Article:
by Donald E. Piburn, M.S.Ed

Our Hawaii Affiliate of the National Association for the Education of Young Children (NAEYC) – Men in Education Network Retreat was a resounding success!

By design, the majority of attendees were men who work directly with young childre,n birth through age 8 years old, yet their professional positions and experiences range from PhD’s and teachers of 25 years, to first-year students, teacher assistants, and a long-time doorman at an early childhood center.

Attendee evaluations were filled with descriptive words like “amazing,” “rejuvenating,” and “healing.”

All gratitude belongs to those who pioneered the retreat concept, as we just followed the dots from Bryan Nelson’s NAEYC bulletin: “How to Organize a Retreat for Men.”

We restricted this first effort to a one-day event and kept the total numbers to less than 20 as suggested in the bulletin, but by the end of the day our collective mantra was: “We have got to do this again and soon!”

Since males (boys and men) are typically action-oriented, an initial activity during our Hawaii Association for the Education of Young Children – Men in Education Network Retreat involved four signposts with the words “Never,” “Hardly Ever,” “Sometimes,” and “Always” placed on a continuum across the length of the room.

The male early childhood educators were instructed to move to the sign that most closely approximated their answer to general statements like “I change diapers,” “I am the only guy in professional settings,” “unfamiliar men/women respond positively on learning what I do for a living,” and the like.

As the majority of us shifted back and forth along the scale between always and never, master teacher Nailima Gaison of the non-profit Aha Punanaleo – a Hawaiian language and cultural immersion early childhood program ( and a contingent of our Hawaiian male counterparts frequently aligned at the opposite ends of the continuum from the rest of us.

Their actions vividly illustrated several cultural and systemic gender equity contradictions. The transmission of culture occurs through communication, and as the language goes, so goes the culture.

After hundreds of years of physical, cultural, and political oppression the Hawaiian language is disappearing. For Hawaiians and many other indigenous peoples, the act of pulling back from the brink of linguistic and cultural extinction inspires a breathtaking depth of commitment.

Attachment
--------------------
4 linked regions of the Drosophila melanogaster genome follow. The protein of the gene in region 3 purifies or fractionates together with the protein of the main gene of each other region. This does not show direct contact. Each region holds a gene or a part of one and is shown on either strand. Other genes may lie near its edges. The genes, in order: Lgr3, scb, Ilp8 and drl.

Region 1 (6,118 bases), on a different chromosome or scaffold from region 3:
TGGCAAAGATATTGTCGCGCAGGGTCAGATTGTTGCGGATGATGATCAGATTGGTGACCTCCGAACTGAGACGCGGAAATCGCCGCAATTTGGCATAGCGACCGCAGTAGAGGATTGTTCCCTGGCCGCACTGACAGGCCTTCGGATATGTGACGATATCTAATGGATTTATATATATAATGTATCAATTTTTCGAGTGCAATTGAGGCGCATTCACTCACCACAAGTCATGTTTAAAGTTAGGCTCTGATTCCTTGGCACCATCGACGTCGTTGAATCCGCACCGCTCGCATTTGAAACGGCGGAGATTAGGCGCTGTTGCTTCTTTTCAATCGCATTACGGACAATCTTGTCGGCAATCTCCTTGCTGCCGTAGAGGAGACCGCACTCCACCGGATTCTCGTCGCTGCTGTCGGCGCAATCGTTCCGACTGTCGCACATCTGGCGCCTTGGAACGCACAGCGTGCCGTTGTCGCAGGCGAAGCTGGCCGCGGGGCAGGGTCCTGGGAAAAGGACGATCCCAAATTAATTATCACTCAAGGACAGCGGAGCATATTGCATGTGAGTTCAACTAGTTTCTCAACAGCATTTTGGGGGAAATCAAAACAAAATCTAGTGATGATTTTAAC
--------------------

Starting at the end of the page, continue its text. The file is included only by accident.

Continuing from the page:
Gender equity is virtually a non-issue for most of these male early childhood educators as the whole of the “ohana” (Hawaiian for family and inclusive of the entire community that raises the children) sees their “kumu” (teachers) as front-line linguistic and cultural champions.

Consequently in these Hawaiian “language-nest” early childhood programs there are sometimes as many male kumu as female, plus father and father figure involvement in school activities and governance far surpasses what is typical for elsewhere in the field of early childhood education.

Though Aha Punanaleo provides developmentally appropriate education as a program service, the net flow of resources, supports, and services is as much into as out of their early childhood programs.

The wages and benefits of the kumu are not exceptional, but the community’s admiration, respect and commitment for what they do run deep. Another glaring cultural paradox arose in response to retreat discussions about “no touch” policies.

Touch, hugging and physical closeness is a nearly universal value in Hawaiian culture. The very idea that members of the ohana should not touch one another, let alone not touch the children could be viewed as a cultural affront bordering on madness.

Their example to the rest of us is humbling. Our society is turning a corner of sorts as more and more men take up domestic tasks including caring for young and very young children. According to a survey by “Reach Advisors” quoted in Exchange Everyday on July 15, 2004, roughly half of Gen-X fathers devoted three to six hours a day to domesticity; only 39% of baby-boomer dads could say the same.

Men’s sense of belonging in the culture of early childhood education will come only as the number of involved men multiplies.

Through the “kane” (men) and “wahine” (women) of the Aha Punanaleo ohana we can see gender equity in early childhood education as it can be, and the question that emerges is: Why not such parity for all early childhood educators?